The ASL Classroom
Advanced Student Leadership creates a climate for a broad set of goals and different dimensions of learning to overlap, interconnect, and become mutually reinforcing using 21st Century skills throughout a students educational experience.
You can change the world! We can show you how....
TABLE OF CONTENTS
How do Advanced Student Leaders gain the skills to lead?
Transforming academic tools into skills for life.
Mental, emotional, and physical health and well-being as a foundation for a balanced life and effective leadership.
Personal development and growth.
Advanced Student Leadership provides the platform for student growth over a broad range of academic, social and physical dimensions of learning that are critical to students’ overall success from grade 4 to graduation.
Establishing successful habits and life skills within the next generation of leaders.
What We Do
ASLeaders set out on a new trajectory that transforms the way that they think, act and engage with the world around them using 21st Century knowledge and applied skill-sets.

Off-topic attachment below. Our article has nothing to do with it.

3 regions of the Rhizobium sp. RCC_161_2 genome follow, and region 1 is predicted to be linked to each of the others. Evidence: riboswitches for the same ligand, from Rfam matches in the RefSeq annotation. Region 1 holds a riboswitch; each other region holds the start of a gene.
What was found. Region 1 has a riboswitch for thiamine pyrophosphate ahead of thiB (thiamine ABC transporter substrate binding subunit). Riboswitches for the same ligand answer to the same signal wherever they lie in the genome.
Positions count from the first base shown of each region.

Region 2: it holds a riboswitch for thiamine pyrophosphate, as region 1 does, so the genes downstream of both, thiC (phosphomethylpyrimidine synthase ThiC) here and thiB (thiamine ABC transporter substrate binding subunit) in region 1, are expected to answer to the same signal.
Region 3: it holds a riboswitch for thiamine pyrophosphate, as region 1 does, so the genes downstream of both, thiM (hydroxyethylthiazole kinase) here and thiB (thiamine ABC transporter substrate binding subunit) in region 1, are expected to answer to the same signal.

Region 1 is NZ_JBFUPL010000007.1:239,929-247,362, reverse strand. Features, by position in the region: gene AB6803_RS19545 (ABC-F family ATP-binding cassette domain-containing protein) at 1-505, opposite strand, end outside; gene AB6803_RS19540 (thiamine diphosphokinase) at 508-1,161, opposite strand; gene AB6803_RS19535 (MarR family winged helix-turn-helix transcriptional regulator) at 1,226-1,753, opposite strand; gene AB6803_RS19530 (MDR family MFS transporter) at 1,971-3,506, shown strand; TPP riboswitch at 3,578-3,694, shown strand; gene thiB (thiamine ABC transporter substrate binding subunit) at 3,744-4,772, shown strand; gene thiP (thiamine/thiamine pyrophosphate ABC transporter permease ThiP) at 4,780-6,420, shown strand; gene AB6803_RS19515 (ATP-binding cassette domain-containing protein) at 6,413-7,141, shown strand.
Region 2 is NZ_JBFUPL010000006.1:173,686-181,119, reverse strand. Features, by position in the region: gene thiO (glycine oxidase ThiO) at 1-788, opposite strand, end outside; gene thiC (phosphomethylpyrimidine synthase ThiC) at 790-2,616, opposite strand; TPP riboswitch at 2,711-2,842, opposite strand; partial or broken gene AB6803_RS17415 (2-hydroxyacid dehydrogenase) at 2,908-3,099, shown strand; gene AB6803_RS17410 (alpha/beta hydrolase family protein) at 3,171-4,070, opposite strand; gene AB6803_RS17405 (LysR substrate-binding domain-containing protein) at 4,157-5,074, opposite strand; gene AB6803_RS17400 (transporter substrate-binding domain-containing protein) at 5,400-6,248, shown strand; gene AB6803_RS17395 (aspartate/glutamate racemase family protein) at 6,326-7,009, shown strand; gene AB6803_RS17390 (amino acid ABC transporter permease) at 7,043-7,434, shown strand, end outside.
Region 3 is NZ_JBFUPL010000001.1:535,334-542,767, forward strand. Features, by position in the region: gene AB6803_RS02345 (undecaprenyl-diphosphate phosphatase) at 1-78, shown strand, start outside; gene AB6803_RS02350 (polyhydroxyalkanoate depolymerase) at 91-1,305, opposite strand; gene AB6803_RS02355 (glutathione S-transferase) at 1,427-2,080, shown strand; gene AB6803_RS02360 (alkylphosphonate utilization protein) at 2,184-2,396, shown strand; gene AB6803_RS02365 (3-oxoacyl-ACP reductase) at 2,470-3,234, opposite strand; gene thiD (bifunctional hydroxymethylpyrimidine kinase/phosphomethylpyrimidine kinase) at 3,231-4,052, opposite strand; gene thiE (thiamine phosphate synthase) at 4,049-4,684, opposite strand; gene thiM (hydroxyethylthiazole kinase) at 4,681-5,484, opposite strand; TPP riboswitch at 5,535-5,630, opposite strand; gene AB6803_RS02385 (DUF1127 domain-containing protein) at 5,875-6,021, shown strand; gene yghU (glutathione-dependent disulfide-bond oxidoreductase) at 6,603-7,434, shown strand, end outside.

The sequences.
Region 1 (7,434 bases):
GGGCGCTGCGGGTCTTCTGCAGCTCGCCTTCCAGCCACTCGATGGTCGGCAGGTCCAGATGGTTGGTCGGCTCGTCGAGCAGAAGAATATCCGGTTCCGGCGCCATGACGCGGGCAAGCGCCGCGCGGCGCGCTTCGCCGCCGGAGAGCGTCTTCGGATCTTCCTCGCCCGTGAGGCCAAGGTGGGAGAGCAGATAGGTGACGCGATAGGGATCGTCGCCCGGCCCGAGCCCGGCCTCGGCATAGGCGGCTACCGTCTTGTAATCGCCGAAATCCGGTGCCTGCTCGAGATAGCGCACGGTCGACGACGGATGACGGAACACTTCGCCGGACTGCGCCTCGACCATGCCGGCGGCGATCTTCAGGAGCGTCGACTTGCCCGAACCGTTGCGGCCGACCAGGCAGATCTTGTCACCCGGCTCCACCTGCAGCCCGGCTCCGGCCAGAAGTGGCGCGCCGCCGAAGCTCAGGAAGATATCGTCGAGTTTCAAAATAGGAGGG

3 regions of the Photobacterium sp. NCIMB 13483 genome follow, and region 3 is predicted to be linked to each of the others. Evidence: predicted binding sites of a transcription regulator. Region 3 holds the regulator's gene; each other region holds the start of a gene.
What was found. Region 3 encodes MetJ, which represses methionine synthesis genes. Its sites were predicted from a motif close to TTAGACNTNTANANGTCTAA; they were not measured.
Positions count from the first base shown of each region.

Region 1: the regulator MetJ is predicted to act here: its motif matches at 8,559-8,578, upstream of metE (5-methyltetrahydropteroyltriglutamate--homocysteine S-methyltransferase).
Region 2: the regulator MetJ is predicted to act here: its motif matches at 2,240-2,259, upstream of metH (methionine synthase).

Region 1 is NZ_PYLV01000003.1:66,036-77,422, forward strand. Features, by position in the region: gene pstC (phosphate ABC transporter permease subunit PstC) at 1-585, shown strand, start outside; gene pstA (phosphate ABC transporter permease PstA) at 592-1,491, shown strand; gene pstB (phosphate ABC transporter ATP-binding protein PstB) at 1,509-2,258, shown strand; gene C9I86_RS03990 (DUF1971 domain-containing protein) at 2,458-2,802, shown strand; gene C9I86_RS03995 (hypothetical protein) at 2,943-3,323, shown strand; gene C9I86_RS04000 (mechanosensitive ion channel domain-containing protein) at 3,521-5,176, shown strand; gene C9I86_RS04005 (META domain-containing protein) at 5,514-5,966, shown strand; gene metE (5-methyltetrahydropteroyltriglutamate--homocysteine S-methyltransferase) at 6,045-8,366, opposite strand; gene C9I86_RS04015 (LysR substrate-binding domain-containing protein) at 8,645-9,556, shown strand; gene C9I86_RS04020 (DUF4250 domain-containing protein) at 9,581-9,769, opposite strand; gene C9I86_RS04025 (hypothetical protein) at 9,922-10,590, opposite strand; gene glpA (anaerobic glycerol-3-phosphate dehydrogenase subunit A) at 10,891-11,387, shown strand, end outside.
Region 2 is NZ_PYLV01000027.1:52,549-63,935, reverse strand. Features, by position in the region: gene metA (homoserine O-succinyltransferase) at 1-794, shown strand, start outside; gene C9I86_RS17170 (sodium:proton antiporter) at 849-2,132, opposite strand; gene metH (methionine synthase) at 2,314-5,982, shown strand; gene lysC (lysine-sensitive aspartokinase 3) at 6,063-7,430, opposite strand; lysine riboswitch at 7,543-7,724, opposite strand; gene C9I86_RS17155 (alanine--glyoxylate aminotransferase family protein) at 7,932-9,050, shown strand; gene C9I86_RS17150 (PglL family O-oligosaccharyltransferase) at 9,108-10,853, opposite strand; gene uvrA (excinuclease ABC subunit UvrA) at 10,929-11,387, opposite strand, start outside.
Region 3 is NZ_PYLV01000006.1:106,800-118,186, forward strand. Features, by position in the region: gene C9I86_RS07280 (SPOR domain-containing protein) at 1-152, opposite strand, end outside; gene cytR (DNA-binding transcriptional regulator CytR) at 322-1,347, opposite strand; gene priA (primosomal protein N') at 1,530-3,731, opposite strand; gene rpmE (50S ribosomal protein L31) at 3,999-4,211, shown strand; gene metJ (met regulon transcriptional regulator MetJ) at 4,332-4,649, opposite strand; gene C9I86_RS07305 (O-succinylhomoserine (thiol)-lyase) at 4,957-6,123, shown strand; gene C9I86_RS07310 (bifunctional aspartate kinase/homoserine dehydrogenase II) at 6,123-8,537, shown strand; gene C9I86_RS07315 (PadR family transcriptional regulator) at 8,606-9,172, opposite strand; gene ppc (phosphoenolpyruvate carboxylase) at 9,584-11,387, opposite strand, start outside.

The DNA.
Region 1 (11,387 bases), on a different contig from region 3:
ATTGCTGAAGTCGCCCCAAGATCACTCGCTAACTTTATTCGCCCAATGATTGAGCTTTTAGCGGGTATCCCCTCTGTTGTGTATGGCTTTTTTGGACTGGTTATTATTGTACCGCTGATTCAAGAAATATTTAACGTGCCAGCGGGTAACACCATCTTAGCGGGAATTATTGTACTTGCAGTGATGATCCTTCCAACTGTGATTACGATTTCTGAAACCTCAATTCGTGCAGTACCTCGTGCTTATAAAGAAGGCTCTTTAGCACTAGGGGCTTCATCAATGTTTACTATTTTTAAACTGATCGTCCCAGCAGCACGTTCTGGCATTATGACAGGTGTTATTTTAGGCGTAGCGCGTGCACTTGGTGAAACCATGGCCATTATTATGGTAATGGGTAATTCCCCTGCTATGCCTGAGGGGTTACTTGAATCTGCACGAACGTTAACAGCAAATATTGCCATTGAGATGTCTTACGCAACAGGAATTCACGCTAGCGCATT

Leadership programs are varied and unique at each SWLSB school school. Advanced Student Leadership provides a link to enhance the progression of learning for each program by supporting the teacher and staff member.
ASL is an opportunity for young people to grow as leaders progressively from elementary to junior high, to senior school, and return as alumni mentors.
ASLeaders receive training to lead teams that plan, prepare, and execute initiatives that are evaluated.
The ASL environment fosters critical thinking skills, active communication, nurture creativity, and meaningful collaboration.
Students set objectives and evaluate outcomes as they construct life-long habits that nurture success academically, socially, and personally. Each leader is actively involved in measuring their success as they grow.
ASL provides a foundation connecting classroom knowledge with real world experiences that make learning, make sense.